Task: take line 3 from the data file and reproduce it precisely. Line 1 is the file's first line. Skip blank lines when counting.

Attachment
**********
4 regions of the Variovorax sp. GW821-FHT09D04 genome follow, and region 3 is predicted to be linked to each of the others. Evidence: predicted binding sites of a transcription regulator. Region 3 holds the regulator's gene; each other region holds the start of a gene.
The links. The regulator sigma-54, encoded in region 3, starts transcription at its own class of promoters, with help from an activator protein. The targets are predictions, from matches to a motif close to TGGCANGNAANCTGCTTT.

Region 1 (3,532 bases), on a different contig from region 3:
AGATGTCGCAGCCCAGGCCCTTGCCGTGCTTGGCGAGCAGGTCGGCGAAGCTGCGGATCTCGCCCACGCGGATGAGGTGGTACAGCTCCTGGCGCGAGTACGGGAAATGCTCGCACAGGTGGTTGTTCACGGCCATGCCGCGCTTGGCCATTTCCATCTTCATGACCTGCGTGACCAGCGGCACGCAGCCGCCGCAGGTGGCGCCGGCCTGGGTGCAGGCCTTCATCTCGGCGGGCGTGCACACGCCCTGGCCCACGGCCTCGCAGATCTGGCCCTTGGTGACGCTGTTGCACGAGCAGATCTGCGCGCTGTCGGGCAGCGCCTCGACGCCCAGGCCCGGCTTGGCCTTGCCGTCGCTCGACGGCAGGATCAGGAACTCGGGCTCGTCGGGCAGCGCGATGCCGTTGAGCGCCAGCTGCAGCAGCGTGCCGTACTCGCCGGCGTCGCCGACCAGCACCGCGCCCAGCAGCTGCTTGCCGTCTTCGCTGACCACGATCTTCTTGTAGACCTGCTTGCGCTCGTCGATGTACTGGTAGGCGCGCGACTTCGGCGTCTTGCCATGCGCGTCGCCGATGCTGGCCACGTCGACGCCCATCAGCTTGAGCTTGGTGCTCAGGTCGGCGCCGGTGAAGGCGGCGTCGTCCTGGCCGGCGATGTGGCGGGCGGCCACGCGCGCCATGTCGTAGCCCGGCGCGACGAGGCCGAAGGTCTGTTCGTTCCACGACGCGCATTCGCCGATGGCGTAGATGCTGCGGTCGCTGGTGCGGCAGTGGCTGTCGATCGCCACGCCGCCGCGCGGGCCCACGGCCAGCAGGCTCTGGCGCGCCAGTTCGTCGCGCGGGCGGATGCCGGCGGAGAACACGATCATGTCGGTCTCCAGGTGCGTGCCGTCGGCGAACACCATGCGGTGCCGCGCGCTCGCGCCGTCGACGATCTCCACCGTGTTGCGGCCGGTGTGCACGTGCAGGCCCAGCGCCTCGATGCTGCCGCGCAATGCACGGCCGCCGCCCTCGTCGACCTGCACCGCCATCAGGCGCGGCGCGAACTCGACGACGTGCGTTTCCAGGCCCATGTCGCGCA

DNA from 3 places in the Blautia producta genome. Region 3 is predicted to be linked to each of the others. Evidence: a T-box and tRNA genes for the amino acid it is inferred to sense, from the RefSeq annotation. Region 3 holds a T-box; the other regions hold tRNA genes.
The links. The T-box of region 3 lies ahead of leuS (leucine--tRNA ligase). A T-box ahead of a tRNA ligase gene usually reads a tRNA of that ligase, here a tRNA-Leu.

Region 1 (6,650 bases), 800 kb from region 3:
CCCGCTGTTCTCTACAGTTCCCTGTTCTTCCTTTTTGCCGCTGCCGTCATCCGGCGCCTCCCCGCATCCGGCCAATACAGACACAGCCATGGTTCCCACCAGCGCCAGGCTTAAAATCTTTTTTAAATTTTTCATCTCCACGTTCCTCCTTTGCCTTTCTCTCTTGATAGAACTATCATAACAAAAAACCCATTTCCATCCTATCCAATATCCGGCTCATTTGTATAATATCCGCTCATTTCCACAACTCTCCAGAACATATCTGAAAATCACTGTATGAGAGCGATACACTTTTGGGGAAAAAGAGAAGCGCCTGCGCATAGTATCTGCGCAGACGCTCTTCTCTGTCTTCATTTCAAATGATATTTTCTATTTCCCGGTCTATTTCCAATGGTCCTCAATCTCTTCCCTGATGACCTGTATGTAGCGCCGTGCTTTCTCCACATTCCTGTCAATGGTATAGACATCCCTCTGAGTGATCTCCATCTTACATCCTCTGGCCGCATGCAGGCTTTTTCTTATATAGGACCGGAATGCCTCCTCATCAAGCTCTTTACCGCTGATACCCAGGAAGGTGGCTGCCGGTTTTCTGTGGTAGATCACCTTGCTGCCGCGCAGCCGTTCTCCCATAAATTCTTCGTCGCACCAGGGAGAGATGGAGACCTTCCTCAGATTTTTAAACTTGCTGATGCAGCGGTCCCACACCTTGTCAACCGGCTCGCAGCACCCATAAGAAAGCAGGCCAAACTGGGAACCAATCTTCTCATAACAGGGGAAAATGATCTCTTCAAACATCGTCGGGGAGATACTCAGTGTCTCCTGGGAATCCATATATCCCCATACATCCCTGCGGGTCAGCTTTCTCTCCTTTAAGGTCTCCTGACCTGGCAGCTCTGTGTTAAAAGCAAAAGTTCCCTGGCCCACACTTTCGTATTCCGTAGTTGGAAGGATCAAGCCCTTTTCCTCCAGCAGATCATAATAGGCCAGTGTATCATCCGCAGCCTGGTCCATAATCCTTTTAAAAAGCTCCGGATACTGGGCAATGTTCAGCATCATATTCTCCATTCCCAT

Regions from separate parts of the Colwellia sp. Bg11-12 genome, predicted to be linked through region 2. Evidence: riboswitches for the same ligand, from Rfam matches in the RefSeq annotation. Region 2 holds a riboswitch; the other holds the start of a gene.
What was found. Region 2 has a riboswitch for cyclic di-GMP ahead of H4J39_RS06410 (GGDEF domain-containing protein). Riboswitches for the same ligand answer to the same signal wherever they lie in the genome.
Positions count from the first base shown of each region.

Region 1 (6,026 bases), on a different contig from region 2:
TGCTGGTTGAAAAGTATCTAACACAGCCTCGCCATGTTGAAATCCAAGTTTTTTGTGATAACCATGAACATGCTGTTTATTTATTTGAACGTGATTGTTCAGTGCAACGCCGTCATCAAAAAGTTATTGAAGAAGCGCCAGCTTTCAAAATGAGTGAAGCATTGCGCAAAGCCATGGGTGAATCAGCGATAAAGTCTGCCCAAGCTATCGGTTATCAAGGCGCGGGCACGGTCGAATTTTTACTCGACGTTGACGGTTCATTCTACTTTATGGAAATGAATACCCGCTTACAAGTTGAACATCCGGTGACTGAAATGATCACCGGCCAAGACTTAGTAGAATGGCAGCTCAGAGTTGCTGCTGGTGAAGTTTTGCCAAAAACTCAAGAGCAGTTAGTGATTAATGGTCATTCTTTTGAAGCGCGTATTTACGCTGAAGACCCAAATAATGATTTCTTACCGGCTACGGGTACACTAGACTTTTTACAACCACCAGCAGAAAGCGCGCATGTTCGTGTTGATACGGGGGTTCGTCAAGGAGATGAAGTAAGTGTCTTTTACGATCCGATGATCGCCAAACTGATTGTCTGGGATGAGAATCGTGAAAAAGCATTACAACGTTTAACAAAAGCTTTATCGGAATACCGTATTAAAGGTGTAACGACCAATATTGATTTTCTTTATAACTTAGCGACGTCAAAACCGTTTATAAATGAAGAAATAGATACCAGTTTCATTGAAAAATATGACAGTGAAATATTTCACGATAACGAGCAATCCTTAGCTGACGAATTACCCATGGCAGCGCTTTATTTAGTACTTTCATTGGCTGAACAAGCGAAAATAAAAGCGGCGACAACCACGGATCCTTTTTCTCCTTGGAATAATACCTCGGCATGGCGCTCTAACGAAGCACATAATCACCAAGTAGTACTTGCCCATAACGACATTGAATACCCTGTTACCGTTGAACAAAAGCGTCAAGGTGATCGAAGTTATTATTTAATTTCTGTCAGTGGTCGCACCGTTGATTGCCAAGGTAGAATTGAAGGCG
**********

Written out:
Region 1 (3,532 bases), on a different contig from region 3: